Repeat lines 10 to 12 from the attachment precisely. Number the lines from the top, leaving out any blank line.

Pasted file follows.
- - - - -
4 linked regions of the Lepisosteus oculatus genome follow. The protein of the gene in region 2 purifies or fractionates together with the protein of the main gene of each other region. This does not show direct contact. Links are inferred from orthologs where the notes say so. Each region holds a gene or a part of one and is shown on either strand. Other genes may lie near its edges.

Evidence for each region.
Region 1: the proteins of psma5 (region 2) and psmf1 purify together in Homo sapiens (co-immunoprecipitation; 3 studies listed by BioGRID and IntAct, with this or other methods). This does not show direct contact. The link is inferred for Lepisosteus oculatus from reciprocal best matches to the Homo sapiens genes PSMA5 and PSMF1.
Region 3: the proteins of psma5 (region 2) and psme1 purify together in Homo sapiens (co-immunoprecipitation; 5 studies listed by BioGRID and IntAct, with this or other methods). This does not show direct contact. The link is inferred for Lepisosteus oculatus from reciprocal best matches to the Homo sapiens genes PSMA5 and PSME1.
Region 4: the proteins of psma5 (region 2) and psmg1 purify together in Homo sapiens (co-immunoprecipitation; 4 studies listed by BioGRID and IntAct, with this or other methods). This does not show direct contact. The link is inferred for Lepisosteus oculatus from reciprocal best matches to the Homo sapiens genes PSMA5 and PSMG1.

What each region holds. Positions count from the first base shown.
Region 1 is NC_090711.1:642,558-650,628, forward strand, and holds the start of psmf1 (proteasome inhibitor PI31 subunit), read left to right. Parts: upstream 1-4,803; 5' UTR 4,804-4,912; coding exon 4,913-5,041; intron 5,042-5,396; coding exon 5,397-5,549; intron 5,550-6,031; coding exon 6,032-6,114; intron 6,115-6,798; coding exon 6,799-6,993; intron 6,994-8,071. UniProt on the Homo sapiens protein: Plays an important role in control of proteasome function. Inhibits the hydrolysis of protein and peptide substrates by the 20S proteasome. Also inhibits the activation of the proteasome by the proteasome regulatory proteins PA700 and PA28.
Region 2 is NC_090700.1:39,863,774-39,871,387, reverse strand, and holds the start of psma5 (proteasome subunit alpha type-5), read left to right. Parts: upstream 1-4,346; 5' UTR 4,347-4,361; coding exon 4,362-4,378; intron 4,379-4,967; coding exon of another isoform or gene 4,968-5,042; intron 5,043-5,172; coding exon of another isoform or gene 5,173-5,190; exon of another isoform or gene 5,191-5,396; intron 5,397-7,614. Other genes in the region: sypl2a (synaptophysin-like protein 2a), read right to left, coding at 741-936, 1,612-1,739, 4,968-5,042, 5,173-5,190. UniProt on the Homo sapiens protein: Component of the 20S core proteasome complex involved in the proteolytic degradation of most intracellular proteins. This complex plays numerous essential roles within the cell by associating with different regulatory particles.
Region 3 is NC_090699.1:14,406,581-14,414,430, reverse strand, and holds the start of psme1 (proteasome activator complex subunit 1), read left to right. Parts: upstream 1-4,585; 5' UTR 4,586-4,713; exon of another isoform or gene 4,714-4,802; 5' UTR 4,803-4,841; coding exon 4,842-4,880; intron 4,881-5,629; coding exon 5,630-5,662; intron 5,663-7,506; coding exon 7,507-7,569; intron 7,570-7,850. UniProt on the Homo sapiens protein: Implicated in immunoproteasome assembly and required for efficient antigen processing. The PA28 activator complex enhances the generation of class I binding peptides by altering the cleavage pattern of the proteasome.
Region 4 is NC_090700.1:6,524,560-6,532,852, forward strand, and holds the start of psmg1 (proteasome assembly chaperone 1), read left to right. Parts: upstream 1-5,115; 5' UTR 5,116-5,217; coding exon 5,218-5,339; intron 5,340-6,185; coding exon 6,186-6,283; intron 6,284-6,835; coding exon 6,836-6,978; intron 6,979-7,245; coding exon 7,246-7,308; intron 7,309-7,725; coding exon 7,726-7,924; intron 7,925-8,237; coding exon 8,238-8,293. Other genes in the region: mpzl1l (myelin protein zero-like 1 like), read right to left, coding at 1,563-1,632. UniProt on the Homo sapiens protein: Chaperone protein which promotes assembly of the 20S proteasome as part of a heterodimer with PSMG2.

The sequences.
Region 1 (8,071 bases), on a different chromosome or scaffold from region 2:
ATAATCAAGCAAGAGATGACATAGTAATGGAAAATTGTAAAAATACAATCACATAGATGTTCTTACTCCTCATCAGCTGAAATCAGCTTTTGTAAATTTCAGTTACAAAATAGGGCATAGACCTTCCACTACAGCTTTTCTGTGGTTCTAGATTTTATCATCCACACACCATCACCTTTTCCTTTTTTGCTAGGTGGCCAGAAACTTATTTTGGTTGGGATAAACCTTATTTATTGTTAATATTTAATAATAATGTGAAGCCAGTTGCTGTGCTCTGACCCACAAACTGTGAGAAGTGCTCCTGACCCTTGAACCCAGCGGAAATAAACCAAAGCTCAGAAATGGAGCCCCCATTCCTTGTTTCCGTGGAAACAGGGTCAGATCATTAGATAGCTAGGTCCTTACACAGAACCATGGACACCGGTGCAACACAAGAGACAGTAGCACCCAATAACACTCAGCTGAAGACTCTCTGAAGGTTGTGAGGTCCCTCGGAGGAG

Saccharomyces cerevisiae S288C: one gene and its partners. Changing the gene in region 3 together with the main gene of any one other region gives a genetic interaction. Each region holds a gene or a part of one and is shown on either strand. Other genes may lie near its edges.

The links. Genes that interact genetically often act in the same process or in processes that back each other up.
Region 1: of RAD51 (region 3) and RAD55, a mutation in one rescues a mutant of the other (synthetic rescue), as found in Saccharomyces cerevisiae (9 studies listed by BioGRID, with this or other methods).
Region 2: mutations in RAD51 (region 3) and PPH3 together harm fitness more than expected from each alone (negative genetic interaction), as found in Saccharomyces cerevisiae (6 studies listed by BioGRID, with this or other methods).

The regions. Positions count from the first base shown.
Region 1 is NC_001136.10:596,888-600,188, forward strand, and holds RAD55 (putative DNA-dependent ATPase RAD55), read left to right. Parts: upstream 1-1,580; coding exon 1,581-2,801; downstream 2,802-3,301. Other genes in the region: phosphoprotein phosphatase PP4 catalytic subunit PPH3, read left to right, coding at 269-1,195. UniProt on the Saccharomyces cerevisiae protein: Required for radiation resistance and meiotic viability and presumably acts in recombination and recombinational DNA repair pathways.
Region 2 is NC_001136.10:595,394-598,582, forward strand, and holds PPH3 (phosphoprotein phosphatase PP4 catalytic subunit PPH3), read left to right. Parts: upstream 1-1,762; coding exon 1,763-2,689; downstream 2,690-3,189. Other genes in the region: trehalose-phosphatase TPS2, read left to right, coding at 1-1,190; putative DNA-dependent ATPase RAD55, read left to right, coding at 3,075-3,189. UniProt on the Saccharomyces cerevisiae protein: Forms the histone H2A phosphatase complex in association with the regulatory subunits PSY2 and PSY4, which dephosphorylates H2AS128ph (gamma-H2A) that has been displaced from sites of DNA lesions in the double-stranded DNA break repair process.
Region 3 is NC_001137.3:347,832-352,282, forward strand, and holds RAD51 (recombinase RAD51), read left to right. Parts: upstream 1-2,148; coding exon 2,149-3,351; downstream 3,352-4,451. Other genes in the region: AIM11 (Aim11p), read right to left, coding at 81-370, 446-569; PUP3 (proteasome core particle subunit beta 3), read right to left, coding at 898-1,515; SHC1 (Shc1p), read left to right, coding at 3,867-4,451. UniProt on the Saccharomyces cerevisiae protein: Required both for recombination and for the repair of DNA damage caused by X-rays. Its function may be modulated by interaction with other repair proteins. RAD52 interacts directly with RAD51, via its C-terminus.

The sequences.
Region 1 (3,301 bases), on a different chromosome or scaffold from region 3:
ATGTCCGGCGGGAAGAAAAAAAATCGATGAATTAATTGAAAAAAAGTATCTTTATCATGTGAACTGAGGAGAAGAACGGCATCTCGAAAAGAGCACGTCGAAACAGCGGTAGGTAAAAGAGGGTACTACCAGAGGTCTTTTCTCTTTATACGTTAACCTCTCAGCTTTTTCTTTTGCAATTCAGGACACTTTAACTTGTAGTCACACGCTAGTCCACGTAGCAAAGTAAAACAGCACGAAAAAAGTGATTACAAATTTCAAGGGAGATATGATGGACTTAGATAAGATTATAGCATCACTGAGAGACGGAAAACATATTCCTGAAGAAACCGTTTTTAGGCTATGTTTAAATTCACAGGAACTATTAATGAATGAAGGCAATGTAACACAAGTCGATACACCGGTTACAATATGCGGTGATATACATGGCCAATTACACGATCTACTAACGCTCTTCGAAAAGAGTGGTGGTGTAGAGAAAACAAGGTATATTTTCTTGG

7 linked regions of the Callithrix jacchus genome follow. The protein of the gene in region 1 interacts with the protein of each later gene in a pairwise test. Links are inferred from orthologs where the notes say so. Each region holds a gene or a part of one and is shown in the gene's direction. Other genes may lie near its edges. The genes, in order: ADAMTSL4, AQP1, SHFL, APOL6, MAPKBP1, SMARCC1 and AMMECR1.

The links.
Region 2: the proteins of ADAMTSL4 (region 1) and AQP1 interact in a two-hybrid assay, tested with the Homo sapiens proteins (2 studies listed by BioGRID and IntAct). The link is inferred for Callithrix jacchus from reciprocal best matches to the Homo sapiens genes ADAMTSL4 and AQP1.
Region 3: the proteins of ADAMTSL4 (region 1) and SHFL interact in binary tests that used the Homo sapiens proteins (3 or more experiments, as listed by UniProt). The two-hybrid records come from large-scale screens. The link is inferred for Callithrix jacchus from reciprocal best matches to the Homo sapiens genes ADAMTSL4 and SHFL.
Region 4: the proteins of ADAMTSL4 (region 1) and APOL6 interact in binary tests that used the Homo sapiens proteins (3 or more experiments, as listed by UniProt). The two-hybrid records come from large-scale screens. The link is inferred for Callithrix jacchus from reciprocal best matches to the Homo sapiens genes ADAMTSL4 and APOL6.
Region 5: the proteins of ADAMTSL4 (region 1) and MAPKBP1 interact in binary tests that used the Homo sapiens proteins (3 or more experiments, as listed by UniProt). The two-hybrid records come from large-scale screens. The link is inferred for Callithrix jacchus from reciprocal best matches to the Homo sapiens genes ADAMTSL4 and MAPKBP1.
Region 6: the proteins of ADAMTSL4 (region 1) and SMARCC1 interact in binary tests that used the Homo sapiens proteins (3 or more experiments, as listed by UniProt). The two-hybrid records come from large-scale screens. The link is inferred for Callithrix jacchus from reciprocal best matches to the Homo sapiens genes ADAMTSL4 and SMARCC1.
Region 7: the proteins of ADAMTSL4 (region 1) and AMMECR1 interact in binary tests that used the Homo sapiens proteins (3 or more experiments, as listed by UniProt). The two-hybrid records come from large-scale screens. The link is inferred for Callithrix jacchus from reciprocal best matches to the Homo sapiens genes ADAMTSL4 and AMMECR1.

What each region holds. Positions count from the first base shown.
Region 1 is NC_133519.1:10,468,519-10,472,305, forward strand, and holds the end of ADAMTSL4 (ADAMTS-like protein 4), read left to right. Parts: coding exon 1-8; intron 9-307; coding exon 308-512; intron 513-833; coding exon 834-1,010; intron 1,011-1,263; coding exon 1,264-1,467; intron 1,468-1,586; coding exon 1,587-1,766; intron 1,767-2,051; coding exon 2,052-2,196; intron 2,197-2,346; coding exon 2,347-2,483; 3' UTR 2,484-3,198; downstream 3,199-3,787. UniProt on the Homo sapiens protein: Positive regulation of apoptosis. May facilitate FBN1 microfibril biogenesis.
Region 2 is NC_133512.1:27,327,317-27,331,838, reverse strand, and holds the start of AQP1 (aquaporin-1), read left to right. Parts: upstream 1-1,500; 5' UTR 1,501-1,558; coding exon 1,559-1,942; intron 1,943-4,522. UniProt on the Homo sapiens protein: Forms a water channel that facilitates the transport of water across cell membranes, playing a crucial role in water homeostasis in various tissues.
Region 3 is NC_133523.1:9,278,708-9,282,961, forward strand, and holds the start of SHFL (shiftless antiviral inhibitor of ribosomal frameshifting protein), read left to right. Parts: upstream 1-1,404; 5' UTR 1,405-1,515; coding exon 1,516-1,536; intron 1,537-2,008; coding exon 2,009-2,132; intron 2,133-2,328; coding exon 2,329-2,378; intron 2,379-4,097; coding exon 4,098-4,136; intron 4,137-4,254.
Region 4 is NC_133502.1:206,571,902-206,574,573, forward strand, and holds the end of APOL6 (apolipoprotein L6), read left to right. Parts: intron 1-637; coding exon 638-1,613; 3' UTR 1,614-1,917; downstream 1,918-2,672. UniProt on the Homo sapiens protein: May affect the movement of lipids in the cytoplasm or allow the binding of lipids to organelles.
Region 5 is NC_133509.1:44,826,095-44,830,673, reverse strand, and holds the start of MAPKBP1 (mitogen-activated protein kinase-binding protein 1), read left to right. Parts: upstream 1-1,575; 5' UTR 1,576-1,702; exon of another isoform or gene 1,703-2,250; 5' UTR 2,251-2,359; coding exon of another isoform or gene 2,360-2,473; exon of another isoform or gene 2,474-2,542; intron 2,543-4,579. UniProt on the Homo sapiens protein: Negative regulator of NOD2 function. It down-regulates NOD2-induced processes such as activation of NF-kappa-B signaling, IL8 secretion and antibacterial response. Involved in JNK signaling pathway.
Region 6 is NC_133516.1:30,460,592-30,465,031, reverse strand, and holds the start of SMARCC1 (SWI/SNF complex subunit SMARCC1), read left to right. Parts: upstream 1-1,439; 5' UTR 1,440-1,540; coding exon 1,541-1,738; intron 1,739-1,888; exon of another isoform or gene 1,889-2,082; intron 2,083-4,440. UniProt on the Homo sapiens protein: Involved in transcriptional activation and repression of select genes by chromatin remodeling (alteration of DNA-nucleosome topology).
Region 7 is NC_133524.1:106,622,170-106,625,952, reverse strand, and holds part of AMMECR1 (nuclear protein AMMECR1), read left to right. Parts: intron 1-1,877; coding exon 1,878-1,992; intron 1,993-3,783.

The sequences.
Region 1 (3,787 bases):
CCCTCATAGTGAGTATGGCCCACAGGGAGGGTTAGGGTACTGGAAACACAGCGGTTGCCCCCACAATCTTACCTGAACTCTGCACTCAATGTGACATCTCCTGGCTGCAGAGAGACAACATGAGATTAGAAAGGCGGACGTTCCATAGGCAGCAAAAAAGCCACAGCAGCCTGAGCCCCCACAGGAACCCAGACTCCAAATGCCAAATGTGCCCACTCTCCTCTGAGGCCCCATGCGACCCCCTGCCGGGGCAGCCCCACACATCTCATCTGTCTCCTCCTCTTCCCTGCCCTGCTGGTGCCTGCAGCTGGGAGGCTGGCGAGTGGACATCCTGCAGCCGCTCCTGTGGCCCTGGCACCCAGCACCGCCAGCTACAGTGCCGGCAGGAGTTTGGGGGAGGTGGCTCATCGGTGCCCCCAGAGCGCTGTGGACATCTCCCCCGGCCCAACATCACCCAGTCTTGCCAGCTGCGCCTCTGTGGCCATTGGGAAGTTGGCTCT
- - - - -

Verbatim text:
Region 4 is NC_090700.1:6,524,560-6,532,852, forward strand, and holds the start of psmg1 (proteasome assembly chaperone 1), read left to right. Parts: upstream 1-5,115; 5' UTR 5,116-5,217; coding exon 5,218-5,339; intron 5,340-6,185; coding exon 6,186-6,283; intron 6,284-6,835; coding exon 6,836-6,978; intron 6,979-7,245; coding exon 7,246-7,308; intron 7,309-7,725; coding exon 7,726-7,924; intron 7,925-8,237; coding exon 8,238-8,293. Other genes in the region: mpzl1l (myelin protein zero-like 1 like), read right to left, coding at 1,563-1,632. UniProt on the Homo sapiens protein: Chaperone protein which promotes assembly of the 20S proteasome as part of a heterodimer with PSMG2.

The sequences.
Region 1 (8,071 bases), on a different chromosome or scaffold from region 2: